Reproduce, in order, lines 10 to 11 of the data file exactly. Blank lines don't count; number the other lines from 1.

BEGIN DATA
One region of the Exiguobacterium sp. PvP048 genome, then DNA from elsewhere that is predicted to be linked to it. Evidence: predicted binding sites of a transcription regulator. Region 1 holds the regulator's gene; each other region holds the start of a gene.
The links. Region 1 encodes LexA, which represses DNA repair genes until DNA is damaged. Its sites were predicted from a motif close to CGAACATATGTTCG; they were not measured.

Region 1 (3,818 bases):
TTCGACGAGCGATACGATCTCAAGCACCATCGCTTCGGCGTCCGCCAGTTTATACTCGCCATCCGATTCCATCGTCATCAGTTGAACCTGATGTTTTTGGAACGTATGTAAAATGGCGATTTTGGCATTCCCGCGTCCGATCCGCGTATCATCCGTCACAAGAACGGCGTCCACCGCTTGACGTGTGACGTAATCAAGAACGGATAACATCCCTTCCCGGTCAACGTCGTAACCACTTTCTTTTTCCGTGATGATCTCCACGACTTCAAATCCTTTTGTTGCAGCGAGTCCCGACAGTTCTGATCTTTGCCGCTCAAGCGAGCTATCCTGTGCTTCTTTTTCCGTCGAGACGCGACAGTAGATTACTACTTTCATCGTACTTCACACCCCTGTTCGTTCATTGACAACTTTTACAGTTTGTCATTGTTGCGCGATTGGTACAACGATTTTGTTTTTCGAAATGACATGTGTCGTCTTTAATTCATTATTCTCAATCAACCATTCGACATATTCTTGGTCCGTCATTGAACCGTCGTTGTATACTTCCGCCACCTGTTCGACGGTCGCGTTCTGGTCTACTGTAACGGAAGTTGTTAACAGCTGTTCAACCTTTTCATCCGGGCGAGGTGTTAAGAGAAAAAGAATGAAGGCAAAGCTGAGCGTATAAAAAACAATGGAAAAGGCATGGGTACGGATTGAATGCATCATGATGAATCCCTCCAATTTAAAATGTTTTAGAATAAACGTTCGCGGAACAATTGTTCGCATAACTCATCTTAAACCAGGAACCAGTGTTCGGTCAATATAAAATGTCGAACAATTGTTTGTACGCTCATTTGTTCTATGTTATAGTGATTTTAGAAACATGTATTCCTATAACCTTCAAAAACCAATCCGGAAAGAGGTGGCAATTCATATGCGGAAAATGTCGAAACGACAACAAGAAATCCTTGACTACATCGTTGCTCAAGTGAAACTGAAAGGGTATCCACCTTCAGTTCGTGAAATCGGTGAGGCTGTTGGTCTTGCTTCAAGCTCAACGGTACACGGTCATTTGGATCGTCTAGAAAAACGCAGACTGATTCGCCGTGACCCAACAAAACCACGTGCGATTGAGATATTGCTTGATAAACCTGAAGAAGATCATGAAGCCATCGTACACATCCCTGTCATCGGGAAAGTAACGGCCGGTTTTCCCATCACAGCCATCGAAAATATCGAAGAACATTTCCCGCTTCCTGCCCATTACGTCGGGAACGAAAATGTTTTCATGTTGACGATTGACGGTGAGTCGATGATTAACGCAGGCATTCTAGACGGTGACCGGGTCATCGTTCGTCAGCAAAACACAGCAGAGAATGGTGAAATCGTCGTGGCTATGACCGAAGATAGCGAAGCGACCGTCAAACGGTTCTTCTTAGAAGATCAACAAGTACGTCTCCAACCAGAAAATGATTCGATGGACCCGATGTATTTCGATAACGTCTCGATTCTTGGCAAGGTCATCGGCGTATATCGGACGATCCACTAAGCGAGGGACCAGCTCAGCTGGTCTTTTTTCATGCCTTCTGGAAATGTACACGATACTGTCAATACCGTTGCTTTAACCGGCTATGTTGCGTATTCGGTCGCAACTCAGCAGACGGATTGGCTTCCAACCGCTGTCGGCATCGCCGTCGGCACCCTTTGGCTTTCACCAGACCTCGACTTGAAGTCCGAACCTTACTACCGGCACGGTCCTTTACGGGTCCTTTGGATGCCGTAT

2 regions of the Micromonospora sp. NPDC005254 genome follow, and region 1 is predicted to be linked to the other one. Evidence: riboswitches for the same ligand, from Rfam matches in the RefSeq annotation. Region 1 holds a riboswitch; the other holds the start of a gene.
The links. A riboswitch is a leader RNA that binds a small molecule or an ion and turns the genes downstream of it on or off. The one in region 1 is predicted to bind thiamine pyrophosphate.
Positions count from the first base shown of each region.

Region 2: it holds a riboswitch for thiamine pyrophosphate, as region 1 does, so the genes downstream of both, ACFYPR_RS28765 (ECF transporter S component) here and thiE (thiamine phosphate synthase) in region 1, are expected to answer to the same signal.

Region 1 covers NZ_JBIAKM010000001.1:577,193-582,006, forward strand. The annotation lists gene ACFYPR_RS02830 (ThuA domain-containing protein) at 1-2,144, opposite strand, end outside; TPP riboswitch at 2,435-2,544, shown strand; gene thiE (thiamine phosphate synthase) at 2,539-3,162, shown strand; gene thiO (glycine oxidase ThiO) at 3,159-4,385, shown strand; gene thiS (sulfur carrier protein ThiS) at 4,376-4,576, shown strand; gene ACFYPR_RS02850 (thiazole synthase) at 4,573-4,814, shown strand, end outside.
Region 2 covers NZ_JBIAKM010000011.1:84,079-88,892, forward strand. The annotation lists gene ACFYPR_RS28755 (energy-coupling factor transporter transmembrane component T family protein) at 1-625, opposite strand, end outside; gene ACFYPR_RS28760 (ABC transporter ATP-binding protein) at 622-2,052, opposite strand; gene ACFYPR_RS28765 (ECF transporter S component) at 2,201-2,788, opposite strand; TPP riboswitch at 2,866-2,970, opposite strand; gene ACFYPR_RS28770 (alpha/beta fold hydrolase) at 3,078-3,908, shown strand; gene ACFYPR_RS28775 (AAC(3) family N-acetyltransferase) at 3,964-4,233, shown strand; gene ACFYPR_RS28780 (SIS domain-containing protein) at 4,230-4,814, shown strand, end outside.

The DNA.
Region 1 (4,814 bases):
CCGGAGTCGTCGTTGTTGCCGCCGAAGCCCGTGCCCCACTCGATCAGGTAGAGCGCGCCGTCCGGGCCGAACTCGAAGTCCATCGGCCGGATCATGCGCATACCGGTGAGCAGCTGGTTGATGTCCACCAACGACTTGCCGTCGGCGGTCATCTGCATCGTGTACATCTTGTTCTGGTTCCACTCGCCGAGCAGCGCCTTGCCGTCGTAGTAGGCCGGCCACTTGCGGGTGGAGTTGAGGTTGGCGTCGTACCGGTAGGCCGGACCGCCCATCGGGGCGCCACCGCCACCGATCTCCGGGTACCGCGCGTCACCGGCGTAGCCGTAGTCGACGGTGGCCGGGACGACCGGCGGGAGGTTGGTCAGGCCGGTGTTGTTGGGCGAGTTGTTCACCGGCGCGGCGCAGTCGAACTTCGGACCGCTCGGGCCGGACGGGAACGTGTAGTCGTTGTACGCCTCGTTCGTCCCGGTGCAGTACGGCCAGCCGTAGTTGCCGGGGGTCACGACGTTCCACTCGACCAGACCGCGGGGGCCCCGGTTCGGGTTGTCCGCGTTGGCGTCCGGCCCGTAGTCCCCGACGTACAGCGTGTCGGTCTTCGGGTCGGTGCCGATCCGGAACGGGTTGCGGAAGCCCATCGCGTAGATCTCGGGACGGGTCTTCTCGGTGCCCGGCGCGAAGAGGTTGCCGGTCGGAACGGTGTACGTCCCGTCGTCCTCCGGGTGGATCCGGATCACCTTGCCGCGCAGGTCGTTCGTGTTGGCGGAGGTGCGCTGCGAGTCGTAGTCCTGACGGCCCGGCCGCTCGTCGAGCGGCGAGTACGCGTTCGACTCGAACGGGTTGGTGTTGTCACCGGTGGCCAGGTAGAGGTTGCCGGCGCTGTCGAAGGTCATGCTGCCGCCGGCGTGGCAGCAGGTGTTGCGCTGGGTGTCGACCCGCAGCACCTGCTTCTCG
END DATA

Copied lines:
Region 2 covers NZ_JBIAKM010000011.1:84,079-88,892, forward strand. The annotation lists gene ACFYPR_RS28755 (energy-coupling factor transporter transmembrane component T family protein) at 1-625, opposite strand, end outside; gene ACFYPR_RS28760 (ABC transporter ATP-binding protein) at 622-2,052, opposite strand; gene ACFYPR_RS28765 (ECF transporter S component) at 2,201-2,788, opposite strand; TPP riboswitch at 2,866-2,970, opposite strand; gene ACFYPR_RS28770 (alpha/beta fold hydrolase) at 3,078-3,908, shown strand; gene ACFYPR_RS28775 (AAC(3) family N-acetyltransferase) at 3,964-4,233, shown strand; gene ACFYPR_RS28780 (SIS domain-containing protein) at 4,230-4,814, shown strand, end outside.

The DNA.